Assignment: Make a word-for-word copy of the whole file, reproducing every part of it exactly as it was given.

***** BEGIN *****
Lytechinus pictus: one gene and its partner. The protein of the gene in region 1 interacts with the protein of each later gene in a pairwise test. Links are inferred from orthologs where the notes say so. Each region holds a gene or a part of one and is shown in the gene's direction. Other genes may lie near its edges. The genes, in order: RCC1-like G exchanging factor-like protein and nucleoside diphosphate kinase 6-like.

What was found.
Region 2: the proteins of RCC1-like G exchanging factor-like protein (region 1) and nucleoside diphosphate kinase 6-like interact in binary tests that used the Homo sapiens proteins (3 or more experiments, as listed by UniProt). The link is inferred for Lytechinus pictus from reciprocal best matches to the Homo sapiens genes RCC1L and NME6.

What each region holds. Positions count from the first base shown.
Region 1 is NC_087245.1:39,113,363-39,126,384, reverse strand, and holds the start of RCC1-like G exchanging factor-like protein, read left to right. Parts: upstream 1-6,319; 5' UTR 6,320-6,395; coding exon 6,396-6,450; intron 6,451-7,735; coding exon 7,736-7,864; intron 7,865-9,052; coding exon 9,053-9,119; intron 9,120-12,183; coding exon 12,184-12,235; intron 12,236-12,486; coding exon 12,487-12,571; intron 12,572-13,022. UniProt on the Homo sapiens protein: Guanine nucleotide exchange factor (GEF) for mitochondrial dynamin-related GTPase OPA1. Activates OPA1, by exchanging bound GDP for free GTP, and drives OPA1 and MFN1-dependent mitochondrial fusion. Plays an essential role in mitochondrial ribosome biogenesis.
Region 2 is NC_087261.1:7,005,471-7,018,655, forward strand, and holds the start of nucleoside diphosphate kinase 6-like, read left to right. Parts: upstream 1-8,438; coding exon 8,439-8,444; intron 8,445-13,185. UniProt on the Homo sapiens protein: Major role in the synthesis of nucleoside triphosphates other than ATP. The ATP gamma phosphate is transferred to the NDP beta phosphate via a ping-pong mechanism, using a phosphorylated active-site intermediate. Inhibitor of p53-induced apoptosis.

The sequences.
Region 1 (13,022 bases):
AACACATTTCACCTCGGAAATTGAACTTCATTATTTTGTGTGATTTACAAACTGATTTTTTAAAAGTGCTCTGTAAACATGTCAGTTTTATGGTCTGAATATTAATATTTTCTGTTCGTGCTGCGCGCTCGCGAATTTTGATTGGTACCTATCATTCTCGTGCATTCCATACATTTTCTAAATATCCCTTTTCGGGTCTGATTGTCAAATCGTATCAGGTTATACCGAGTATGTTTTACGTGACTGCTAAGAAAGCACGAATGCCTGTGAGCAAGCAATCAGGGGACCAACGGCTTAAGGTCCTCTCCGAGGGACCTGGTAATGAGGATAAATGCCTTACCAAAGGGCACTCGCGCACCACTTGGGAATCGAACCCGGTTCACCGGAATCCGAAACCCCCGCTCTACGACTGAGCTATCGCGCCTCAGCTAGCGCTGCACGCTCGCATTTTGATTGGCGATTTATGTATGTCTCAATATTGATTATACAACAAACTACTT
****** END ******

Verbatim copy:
Lytechinus pictus: one gene and its partner. The protein of the gene in region 1 interacts with the protein of each later gene in a pairwise test. Links are inferred from orthologs where the notes say so. Each region holds a gene or a part of one and is shown in the gene's direction. Other genes may lie near its edges. The genes, in order: RCC1-like G exchanging factor-like protein and nucleoside diphosphate kinase 6-like.

What was found.
Region 2: the proteins of RCC1-like G exchanging factor-like protein (region 1) and nucleoside diphosphate kinase 6-like interact in binary tests that used the Homo sapiens proteins (3 or more experiments, as listed by UniProt). The link is inferred for Lytechinus pictus from reciprocal best matches to the Homo sapiens genes RCC1L and NME6.

What each region holds. Positions count from the first base shown.
Region 1 is NC_087245.1:39,113,363-39,126,384, reverse strand, and holds the start of RCC1-like G exchanging factor-like protein, read left to right. Parts: upstream 1-6,319; 5' UTR 6,320-6,395; coding exon 6,396-6,450; intron 6,451-7,735; coding exon 7,736-7,864; intron 7,865-9,052; coding exon 9,053-9,119; intron 9,120-12,183; coding exon 12,184-12,235; intron 12,236-12,486; coding exon 12,487-12,571; intron 12,572-13,022. UniProt on the Homo sapiens protein: Guanine nucleotide exchange factor (GEF) for mitochondrial dynamin-related GTPase OPA1. Activates OPA1, by exchanging bound GDP for free GTP, and drives OPA1 and MFN1-dependent mitochondrial fusion. Plays an essential role in mitochondrial ribosome biogenesis.
Region 2 is NC_087261.1:7,005,471-7,018,655, forward strand, and holds the start of nucleoside diphosphate kinase 6-like, read left to right. Parts: upstream 1-8,438; coding exon 8,439-8,444; intron 8,445-13,185. UniProt on the Homo sapiens protein: Major role in the synthesis of nucleoside triphosphates other than ATP. The ATP gamma phosphate is transferred to the NDP beta phosphate via a ping-pong mechanism, using a phosphorylated active-site intermediate. Inhibitor of p53-induced apoptosis.

The sequences.
Region 1 (13,022 bases):
AACACATTTCACCTCGGAAATTGAACTTCATTATTTTGTGTGATTTACAAACTGATTTTTTAAAAGTGCTCTGTAAACATGTCAGTTTTATGGTCTGAATATTAATATTTTCTGTTCGTGCTGCGCGCTCGCGAATTTTGATTGGTACCTATCATTCTCGTGCATTCCATACATTTTCTAAATATCCCTTTTCGGGTCTGATTGTCAAATCGTATCAGGTTATACCGAGTATGTTTTACGTGACTGCTAAGAAAGCACGAATGCCTGTGAGCAAGCAATCAGGGGACCAACGGCTTAAGGTCCTCTCCGAGGGACCTGGTAATGAGGATAAATGCCTTACCAAAGGGCACTCGCGCACCACTTGGGAATCGAACCCGGTTCACCGGAATCCGAAACCCCCGCTCTACGACTGAGCTATCGCGCCTCAGCTAGCGCTGCACGCTCGCATTTTGATTGGCGATTTATGTATGTCTCAATATTGATTATACAACAAACTACTT